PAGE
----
- Keep the CPU usage under control. Each time you’re using a library (physics, audio, xml parsing, etc), you’re inheriting a lot of performance implications. Developing on a high-end platform can let you forget the limitations that you’re carrying on. It’s good to have low-profile devices around to be aware of potential performance problems as soon as possible.
- Try to make your code multithreaded from the beginning. On some platforms, a single CPU may not be able to perform all the processing, so it will have to be split in 2 or more threads, running on different CPUs. Having the code already multithreaded could save a lot of further work.
How do you think the rising popularity of engines that that can natively port across platforms (Unity, Unreal, etc.) is going to affect your business? Is it scary to specialize in porting games as more engine makers try to make it easier for devs to port games themselves?
Not at all! First of all, the sentence “This engine is cross-platform”, does not imply that your game would automatically be cross-platform just by using that engine; there’s a host of issues that can break the holy grail:
- Use of plugins: most of the time, games use specific plugins and some plugin vendors do not offer the same degree of compatibility as the tool itself.
- Use of platform-specific technical features: when developing a game there is so much pressure to complete that is very easy to forget about shader versions, texture formats or other features that may not be present in platforms that would have to be supported later.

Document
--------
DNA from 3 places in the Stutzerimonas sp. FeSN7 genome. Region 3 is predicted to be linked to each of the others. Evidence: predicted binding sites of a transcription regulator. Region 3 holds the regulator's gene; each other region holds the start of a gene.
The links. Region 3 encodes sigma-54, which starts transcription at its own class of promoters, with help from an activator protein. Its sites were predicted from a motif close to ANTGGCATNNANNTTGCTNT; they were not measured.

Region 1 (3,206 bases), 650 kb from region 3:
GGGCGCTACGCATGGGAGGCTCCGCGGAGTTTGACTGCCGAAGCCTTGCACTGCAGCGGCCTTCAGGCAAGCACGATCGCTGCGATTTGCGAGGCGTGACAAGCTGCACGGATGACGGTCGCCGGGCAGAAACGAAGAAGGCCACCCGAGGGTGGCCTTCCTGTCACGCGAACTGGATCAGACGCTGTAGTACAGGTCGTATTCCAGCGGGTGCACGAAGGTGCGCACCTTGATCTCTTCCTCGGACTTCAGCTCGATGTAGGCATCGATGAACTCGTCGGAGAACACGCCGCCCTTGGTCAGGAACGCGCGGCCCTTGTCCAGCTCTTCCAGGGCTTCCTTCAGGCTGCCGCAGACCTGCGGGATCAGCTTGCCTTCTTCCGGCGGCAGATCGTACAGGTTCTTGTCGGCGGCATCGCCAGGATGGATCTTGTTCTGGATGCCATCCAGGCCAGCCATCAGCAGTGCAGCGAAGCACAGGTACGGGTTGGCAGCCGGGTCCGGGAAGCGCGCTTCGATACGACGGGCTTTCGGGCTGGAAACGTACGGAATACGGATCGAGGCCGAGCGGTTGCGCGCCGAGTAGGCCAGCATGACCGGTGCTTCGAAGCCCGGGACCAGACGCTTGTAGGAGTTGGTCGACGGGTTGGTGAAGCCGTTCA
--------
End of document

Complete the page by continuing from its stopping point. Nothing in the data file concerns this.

If you’re lucky enough and have not fallen into the previous pitfalls, then your game will run on the desired platform. You’ve gone through the first item in our previous list, but there are still a some more things to do:
- Adjust the performance or the visual quality.
- Tweak the input controls, sizing the UI, update localizations with platform naming conventions, etc.
- Platform specific certification requirements.
As we mentioned, these last steps is where we spend most of the time when doing a port, so these tools are not making us redundant at all, as there is still a lot of work to be done. And from the organizational point of view, some teams prefer to focus on creating the next game and leaving the burden of porting for a specialized team.
Anyway, the fact that those tools are not solving the full “cross-platform” problem (which we think is inherently unsolvable) does not mean they’re bad. Actually, these tools are really good for indie teams, as you can start a project right away, without an upfront investment on the technology side.
The downside is that you’re technologically in someone else’s hands. Do you want to port your game to a platform not supported by your tool vendor? Is your game crashing on a specific platform? Do you need support for a specific feature no one else needs? You’ll very probably be left out in the cold.
Luckily for the developers, inside this trend of cross-platform engines, there is an increasing portion of solutions offering full source code. Our advice is to take this into account when choosing an engine. This can be thought of as insurance for your future.